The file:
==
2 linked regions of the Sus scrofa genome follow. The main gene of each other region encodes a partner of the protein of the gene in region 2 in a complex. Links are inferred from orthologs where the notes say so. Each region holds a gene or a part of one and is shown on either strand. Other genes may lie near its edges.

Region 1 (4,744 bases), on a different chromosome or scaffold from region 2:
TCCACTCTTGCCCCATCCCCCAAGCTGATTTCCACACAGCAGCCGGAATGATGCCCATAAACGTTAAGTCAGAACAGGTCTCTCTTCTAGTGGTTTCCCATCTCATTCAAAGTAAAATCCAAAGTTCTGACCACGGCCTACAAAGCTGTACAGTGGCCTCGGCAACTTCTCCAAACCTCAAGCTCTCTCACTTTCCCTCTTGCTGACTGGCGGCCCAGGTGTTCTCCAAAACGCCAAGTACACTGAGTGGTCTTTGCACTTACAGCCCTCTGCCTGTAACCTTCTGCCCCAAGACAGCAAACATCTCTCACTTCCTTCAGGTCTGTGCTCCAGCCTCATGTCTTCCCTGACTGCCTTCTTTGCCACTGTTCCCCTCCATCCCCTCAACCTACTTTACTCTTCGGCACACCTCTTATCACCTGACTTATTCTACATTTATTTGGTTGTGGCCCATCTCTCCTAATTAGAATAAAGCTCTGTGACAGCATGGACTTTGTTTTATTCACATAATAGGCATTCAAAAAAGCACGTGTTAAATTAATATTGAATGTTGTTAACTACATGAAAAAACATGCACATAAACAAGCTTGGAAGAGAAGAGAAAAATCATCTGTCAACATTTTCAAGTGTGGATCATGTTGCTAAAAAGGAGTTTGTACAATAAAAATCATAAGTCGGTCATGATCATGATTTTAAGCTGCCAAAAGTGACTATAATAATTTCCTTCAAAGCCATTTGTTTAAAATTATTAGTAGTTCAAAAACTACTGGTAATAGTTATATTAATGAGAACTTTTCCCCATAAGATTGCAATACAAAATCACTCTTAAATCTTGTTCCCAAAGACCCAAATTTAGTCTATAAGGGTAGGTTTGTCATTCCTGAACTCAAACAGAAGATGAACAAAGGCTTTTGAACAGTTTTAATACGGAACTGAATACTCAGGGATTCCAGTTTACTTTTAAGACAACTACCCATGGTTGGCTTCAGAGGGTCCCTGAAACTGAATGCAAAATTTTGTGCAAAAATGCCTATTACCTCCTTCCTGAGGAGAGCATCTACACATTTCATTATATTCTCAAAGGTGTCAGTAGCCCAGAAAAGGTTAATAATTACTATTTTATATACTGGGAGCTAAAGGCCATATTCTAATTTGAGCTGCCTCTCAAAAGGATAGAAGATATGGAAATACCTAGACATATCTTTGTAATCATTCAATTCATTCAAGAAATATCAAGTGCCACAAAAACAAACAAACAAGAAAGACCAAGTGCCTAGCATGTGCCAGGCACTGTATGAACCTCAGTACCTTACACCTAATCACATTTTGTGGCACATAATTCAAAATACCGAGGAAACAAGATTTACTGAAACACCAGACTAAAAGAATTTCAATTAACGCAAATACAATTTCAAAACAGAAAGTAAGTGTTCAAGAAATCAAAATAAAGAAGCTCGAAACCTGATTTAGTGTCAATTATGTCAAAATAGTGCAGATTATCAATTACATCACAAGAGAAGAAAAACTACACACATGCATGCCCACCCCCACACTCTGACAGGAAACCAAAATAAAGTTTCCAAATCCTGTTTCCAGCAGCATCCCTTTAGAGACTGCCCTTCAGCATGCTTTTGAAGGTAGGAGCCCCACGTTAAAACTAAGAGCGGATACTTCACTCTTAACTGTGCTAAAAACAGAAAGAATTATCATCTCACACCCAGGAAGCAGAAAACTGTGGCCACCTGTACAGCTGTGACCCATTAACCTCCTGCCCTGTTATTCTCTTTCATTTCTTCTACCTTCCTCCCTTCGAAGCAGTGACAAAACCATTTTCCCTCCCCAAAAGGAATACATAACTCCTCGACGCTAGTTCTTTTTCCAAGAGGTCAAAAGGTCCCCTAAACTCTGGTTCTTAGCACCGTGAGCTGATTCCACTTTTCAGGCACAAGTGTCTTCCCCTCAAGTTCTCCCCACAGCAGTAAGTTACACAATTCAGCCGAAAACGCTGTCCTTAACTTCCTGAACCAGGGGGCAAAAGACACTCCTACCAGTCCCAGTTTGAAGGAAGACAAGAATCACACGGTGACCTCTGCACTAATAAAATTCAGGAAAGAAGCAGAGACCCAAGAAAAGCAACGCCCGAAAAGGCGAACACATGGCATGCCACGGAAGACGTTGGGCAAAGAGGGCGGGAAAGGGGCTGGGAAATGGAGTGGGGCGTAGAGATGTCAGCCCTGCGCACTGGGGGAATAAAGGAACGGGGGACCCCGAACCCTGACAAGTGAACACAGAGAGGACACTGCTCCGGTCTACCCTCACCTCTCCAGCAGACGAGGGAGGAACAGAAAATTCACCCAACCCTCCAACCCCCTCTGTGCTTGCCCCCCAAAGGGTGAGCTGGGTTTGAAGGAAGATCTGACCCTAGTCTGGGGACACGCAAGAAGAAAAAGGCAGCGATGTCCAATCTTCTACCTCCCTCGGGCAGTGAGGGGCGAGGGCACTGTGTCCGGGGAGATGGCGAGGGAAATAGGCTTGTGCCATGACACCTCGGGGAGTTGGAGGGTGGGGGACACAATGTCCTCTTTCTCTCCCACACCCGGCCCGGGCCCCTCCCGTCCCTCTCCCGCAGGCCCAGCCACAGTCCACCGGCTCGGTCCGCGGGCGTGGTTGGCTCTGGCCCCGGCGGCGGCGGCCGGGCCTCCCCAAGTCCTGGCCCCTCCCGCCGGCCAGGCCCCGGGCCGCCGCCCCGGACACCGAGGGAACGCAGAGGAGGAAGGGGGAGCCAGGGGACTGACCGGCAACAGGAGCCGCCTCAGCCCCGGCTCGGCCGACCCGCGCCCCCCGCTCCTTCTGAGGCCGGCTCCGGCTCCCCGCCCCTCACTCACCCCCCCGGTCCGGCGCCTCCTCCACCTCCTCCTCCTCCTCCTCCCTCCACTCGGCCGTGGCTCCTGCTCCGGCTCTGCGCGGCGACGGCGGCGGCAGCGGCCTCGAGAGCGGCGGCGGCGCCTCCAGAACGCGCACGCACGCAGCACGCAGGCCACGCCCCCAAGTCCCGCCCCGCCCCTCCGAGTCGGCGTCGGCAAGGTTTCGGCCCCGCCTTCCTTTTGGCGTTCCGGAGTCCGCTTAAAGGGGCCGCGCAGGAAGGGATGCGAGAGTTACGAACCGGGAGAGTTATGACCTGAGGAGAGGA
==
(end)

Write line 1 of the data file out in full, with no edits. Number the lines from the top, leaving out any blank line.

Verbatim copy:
2 linked regions of the Sus scrofa genome follow. The main gene of each other region encodes a partner of the protein of the gene in region 2 in a complex. Links are inferred from orthologs where the notes say so. Each region holds a gene or a part of one and is shown on either strand. Other genes may lie near its edges.